Help Me Read Now – Learn to Read
If you have said, “Help me read now,” we can help you. To learn to read better and faster, you need to know how to get better at reading. To learn how to read any word or learn to read the Bible or other hard books, you need to learn how to sound out words. A good book that will help you to do this is ‘Practice Reading and Speaking‘. With it, you can learn how to read words, sentences and books on your own. All you need is the easy ‘Practice Reading and Speaking’ book and the internet. If you have said to a friend, “Help me read,” they can help you to get better at reading with this book. After you have bought the book, if you need more help email: email@example.com
When you buy the book, you will be given the name of websites that can help. These will read the words out loud for you to copy. You can copy and paste ‘what to do next’ help from the book into a website. It will read the lesson to you. When you learn one step at a time, you will learn to read faster. When you get better at reading, it will be easy to get what the text says. Help is here now. Buy ‘Practice Reading and Speaking‘. it will help you learn how to read.
Help Me Read – Help With Reading and Learning Disability/Dyslexia
‘Help me read’ is a heart wrenching statement that makes teachers value their own ability to read. Struggling readers with a learning disability such as dyslexia will benefit greatly from one-to-one tuition. A teacher will need to teach reading and phonics clearly. Help with reading and a learning disability is a must. Students with dyslexia problems need to conquer their fears about the printed page. In order to do this a clear understanding of phonics is needed by the teacher, so that reading can be taught clearly and precisely using as few words as possible. ‘Practice Reading and Speaking‘ is the perfect resource to teach phonics.
‘Help me read’ pupils need phonic facts to be ordered according to their level of difficulty. The student needs to progress at their own pace. When you teach reading, you will notice that sometimes they’ll learn quickly, other times it may take several weeks to absorb a new phonic principle. Their cry for aid, ‘Help me read’ will continue to ring in your ears. It will give you the impetus that you need to get your facts straight before each lesson, in order to avoid the confused look on your student’s face.
Help Me Read – Address the Cause of Learning Difficulties/Dyslexia
When you teach reading, in order to assist your ‘Help me read’ student to make consistent progress, you will first need to have an understanding of why the problem exists. Listen carefully to their difficulties with reading. Make no assumptions. Problems with learning to read may have many different causes.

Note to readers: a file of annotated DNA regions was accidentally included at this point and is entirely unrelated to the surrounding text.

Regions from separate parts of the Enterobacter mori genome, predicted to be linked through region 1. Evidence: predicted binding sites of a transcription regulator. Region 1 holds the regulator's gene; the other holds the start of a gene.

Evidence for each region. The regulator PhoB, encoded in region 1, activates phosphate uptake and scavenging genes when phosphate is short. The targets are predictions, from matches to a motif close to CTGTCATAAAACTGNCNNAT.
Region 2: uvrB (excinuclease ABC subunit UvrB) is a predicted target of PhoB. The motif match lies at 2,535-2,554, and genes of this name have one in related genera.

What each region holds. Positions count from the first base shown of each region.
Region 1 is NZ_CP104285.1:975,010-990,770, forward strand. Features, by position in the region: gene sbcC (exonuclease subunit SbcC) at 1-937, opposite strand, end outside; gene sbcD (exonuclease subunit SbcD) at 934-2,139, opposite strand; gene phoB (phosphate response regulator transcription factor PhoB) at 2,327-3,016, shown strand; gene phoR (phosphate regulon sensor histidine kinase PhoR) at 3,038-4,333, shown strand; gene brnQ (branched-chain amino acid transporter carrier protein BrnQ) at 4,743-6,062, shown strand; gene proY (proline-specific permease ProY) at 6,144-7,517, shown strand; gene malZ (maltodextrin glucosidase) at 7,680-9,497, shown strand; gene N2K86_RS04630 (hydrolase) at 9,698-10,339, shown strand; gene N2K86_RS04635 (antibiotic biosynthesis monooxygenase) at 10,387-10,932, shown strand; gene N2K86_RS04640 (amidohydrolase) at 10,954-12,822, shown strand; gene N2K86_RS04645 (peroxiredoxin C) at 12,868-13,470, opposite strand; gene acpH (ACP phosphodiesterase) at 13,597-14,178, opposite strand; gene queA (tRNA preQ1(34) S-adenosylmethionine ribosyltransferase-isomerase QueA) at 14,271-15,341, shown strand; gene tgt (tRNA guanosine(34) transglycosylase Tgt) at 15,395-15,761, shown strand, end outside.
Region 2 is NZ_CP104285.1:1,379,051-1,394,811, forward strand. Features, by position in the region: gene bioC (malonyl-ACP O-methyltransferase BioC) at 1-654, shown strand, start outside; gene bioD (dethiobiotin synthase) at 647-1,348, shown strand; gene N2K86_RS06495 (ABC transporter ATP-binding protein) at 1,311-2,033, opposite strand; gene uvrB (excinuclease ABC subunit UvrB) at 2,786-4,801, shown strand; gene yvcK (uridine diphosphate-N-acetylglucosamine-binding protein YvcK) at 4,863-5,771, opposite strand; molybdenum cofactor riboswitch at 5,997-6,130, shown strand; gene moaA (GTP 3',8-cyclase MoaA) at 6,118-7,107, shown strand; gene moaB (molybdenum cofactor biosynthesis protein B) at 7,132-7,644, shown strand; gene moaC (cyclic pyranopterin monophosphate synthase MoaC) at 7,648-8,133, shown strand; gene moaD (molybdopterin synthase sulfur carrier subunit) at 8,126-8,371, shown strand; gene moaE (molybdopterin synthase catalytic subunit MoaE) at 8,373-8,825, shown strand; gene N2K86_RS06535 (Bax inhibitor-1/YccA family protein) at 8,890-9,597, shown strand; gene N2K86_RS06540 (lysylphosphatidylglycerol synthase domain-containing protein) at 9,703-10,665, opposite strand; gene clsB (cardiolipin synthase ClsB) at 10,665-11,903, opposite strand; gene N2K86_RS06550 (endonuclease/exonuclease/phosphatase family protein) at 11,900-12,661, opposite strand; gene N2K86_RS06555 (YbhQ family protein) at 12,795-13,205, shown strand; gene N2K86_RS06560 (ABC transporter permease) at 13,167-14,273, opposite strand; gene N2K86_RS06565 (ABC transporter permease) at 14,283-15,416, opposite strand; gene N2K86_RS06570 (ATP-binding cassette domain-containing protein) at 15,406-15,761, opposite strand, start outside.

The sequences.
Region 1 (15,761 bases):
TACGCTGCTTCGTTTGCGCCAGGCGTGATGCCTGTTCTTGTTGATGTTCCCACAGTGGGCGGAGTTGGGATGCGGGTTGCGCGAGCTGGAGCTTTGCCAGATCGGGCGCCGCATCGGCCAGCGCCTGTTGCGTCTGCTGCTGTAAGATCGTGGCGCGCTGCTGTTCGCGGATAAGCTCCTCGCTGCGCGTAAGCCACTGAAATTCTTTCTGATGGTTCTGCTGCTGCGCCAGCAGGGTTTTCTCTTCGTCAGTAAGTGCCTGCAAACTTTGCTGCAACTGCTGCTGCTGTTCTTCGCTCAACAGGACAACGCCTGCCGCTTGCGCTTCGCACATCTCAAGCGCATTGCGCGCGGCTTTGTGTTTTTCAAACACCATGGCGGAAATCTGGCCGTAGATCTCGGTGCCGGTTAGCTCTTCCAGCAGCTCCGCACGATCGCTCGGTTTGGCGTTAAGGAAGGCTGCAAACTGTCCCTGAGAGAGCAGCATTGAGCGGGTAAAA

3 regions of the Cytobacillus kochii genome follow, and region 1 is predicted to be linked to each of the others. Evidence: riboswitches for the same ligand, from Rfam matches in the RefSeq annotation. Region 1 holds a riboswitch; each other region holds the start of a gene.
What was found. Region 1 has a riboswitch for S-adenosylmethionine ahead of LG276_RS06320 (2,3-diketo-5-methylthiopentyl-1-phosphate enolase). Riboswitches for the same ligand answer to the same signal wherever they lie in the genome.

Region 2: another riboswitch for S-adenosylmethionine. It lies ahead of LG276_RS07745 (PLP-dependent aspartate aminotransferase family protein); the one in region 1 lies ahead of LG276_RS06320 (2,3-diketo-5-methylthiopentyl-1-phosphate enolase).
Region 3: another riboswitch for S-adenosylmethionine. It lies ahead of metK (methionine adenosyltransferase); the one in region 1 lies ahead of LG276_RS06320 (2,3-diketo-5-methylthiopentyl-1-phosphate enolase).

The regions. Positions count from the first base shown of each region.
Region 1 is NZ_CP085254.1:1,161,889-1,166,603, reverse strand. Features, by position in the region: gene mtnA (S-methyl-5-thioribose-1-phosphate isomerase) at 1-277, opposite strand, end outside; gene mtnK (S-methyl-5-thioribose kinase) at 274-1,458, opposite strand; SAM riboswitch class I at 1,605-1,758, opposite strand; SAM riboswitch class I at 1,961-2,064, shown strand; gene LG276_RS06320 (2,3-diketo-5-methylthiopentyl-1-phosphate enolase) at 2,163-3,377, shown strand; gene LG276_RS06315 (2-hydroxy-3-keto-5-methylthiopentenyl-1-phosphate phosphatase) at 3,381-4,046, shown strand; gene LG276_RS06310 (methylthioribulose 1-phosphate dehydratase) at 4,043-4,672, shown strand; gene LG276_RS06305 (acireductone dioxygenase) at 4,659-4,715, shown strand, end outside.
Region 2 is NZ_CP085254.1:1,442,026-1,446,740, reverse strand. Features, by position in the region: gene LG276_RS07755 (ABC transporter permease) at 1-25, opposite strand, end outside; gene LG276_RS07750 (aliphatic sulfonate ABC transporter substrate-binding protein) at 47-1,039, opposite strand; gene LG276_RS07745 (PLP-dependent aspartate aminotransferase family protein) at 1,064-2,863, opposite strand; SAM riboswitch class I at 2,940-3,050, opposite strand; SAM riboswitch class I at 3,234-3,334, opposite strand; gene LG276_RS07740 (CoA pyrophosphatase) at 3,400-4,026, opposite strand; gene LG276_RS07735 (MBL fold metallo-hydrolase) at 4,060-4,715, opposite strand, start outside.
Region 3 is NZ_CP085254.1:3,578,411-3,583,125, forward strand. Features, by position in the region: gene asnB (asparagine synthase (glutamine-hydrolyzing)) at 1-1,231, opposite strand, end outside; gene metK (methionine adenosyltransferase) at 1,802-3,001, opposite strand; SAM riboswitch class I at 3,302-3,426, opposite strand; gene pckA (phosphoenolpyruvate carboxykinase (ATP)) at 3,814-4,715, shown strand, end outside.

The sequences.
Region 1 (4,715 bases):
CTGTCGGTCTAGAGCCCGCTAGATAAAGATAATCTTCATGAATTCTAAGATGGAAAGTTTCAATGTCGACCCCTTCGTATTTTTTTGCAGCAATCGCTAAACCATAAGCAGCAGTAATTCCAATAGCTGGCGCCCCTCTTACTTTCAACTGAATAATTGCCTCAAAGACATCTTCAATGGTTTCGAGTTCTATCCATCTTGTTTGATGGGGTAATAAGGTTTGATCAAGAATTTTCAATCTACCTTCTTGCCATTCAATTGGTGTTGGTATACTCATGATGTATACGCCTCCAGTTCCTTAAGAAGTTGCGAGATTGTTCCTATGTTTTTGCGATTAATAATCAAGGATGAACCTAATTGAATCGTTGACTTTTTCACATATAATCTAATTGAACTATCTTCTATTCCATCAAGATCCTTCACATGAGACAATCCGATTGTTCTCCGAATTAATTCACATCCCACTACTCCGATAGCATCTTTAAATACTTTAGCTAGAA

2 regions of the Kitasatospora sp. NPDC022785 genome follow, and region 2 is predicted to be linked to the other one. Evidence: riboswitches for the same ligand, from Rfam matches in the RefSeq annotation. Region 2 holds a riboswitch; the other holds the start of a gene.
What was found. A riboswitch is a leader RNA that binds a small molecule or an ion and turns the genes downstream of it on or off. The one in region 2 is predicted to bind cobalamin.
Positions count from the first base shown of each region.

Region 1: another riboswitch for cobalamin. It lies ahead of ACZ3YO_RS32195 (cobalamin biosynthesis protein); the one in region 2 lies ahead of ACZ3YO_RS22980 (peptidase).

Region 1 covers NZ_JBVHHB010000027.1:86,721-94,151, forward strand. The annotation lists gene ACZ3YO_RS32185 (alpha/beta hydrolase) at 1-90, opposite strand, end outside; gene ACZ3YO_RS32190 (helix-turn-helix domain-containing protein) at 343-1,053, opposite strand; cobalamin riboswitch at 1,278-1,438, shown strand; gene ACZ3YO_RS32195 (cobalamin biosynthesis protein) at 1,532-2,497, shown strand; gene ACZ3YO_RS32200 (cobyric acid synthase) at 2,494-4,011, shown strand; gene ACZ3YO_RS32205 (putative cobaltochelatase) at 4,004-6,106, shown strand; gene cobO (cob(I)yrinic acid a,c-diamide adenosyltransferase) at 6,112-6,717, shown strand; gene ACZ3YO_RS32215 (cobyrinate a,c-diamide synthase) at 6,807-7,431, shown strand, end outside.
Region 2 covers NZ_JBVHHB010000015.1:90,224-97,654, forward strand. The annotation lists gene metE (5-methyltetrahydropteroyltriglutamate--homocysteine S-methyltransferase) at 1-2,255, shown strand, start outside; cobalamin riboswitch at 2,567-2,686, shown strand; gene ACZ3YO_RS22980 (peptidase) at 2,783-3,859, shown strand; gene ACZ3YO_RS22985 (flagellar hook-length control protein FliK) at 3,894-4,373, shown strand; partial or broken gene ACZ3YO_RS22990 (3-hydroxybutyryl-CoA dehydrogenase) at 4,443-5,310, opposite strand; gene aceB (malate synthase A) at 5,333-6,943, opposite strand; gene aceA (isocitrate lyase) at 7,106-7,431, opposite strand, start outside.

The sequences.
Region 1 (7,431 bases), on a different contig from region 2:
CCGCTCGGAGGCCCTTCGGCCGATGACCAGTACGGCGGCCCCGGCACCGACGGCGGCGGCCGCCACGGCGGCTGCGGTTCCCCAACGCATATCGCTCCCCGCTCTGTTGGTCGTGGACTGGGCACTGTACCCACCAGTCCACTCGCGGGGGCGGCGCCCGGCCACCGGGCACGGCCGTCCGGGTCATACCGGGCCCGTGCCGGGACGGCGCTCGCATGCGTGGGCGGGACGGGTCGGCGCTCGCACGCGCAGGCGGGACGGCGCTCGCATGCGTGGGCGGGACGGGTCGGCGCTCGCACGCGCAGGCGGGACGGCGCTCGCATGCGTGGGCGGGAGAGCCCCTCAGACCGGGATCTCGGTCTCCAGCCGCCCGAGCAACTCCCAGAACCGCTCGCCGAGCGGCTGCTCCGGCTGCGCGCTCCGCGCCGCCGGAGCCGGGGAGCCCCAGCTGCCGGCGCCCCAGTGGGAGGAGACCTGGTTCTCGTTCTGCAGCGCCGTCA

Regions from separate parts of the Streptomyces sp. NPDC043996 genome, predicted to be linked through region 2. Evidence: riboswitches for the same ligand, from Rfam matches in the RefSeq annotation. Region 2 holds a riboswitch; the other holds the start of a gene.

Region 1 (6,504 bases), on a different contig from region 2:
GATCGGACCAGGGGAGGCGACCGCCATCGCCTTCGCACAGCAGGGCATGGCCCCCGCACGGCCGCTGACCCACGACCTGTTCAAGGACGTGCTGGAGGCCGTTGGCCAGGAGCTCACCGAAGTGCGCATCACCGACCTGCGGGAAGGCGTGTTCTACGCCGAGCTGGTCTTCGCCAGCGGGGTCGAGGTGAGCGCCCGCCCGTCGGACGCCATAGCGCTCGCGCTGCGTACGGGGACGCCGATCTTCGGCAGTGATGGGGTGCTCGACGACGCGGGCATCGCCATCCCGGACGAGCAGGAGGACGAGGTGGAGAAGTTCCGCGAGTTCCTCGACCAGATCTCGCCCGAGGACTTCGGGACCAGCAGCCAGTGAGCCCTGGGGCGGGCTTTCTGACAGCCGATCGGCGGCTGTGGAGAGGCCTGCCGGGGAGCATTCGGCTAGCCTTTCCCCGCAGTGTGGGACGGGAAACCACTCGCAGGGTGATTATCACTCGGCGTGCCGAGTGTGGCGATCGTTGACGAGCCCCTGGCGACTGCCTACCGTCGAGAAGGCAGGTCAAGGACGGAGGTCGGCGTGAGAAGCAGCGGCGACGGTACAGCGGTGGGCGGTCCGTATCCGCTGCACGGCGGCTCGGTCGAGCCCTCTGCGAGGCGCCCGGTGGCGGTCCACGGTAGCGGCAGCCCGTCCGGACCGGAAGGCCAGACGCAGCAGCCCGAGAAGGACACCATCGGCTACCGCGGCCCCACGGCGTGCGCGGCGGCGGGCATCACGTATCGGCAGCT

- English is not the first language
- Health issues
- Unresolved emotional problems or stress
- Auditory discrimination
- Visual discrimination
Listen to the ‘Help me read’ student, aim to understand their feelings and issues. Reassure them of your help. Enlist aid from health professionals (if necessary). Has the student had an eye test recently? If it has been resolved that it is not a physical problem, the next step is a thorough assessment by a Dyslexia specialist. Dyslexia therapists understand at ground level how to teach reading. The tests they do are wide ranging and allow teaching to be targeted in the right direction for the student. However, whatever the source of the difficulty, the ‘Help me read’ student will need consistent reassurance that you are there to help. Careful thought is needed to prepare how to teach reading to a pupil who struggles with reading.
Help me Read – Teach the person not the Generic Name for the Reading Difficulty
When you teach reading with an understanding of why the difficulties with learning to read have arisen, you will have a better chance of success. Everyone is an individual. So, what works for one ‘Help me read’ pupil may not work for another. Once you begin to address the cause or causes of the learning disability, it may take many weeks to learn the pupil’s strengths and weaknesses in order to work out the best possible strategies to teach them how to read.
Regardless of the reason for the learning difficulty, phonic decoding skills will be needed as well as patience. Some pupils have problems with memory. What they remember for several weeks may suddenly disappear from their mind. A confused look on their face and yours sometimes ensues. However, a pupil that’s willing to continue learning despite a health or other problem shows enormous courage. A willingness to learn should be praised. View this as an asset. Why not concentrate on the strengths in order to minimise and alleviate the weaknesses. Your effort as a teacher to make your teaching interesting to your ‘Help me read’ pupil should at least equal the effort it takes for your student to learn.